In addition to that, we, again, this is, this is also like an aberration to the extent that we have a view of the history of economic thought and the development of the profession itself outside of the development of capitalism, or of histor,y of economic history. It's, it's, it's seen as, alongside this depiction of capitalism as the natural system, the field also depicts the history of economic ideas in a Whiggish manner, in the sense that the idea that, basically, existing theories and bodies of knowledge are a result of a natural cumulative process and we've arrived with the best economic ideas and applications through refinement and development of rigorous techniques and concepts. And one of the central arguments that we were gonna make with that, we're going to make in our book -- which you should read when it comes out -- is that it basically makes impossible to grasp conflicting ideas and other ways of viewing the same developments, structures of oppression, because again, we're raising the history of colonialism and slave trade as it is from the story of development of European development and the development of capitalism. And we're... you can't link this to the uneven global development, colonialism and imperialism.

And so as a result, like, we have a combination of erasing these important aspects, structural aspects, in the story of development. In addition, we're saying that what we study and believe now are the most superior ideas, and therefore, erasing the history of other, other, other schools of thought and influential schools of though which, by the way, thrive along the margins of discipline, they're not part of the mainstream of the discipline, but it's not like they haven't, they have not, they don't have much to say or they're, they're not well-developed bodies of thought -- they are.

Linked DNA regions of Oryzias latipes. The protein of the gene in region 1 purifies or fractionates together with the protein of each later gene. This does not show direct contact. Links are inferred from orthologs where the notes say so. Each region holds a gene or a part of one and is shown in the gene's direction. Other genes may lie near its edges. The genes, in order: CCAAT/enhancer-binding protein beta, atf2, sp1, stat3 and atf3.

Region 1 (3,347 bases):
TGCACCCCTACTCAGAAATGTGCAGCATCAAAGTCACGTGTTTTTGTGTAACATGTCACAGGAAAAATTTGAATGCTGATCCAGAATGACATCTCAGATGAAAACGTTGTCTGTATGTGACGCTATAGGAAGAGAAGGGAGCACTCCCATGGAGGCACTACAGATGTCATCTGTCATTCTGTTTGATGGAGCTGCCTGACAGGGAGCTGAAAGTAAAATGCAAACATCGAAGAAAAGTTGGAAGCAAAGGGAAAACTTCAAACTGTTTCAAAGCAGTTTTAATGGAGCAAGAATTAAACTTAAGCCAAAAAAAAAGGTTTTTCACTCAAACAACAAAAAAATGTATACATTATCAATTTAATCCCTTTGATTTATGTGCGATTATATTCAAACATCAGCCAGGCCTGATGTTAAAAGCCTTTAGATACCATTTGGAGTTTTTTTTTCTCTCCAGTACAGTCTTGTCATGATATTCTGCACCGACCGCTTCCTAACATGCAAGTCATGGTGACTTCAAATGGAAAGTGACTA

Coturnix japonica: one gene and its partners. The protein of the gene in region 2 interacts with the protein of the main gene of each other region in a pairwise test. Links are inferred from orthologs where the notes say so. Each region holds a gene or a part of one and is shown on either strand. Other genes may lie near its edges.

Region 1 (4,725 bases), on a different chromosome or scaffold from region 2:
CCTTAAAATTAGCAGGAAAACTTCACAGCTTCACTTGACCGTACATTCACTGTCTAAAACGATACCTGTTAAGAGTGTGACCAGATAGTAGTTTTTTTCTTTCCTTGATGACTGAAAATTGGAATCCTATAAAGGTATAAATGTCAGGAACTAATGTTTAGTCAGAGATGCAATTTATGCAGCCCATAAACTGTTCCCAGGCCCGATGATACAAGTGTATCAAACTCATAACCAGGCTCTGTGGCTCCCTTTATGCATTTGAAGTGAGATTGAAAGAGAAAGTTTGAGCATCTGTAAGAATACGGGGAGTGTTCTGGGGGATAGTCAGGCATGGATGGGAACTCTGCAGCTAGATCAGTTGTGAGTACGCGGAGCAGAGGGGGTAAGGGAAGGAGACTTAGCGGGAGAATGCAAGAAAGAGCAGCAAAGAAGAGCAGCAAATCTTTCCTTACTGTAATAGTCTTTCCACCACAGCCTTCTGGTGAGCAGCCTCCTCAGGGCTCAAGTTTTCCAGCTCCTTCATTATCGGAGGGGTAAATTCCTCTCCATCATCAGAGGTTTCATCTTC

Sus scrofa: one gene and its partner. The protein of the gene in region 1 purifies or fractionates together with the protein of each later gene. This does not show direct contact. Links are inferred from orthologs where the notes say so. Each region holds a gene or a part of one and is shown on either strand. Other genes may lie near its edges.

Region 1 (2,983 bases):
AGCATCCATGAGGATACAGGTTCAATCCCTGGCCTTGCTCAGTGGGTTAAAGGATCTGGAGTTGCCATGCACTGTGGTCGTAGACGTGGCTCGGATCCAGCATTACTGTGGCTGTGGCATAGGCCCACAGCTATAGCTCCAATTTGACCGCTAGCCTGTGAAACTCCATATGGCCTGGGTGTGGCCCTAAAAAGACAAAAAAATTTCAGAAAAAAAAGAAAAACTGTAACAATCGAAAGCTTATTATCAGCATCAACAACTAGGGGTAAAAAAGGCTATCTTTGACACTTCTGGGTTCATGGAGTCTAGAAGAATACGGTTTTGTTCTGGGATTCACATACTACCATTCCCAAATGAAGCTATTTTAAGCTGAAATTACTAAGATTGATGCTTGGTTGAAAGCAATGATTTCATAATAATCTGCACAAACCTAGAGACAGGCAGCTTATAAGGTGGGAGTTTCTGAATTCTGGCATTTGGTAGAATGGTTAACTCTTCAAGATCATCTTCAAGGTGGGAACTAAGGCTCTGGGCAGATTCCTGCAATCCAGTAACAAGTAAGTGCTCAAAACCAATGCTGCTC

In addition, so now, this gets us to what is the dominant methodological tradition in economics right now, which can be thought of as marginalism, which is the idea that basically we can, again, to put it -- this as a crude way of saying this, but I'm just gonna do it anyway -- it's what we call marginalism. That we can... basically the, the idea of sort of the constrained maximization of margin, of marginal utility based on -- subject to some constraints -- it can effectively like be applied, that same principle can be applied to all have different problems. And I know like, economists might say that I'm, that this is a straw man. It's really not, like we can talk about, like, every everything, a lot of what is done in economic theory boils down to this problem. And as a result, we're ignoring a lot of like structural factors that are relevant to basically everything that we study. And so remember when I talked about... so, you know, coming back to what we were talking about before, that if improving diversity is not -- and again, we spoke about the colonization of economics -- and so we're going to talk about decolonizing. And so improving diversity is not the same as decolonizing, why on earth did I spend so much time talking about diversity and then move to decolonization? So I hope, I hope you're still with me and haven't confused you too much. And, and this is important right now, because it's given us...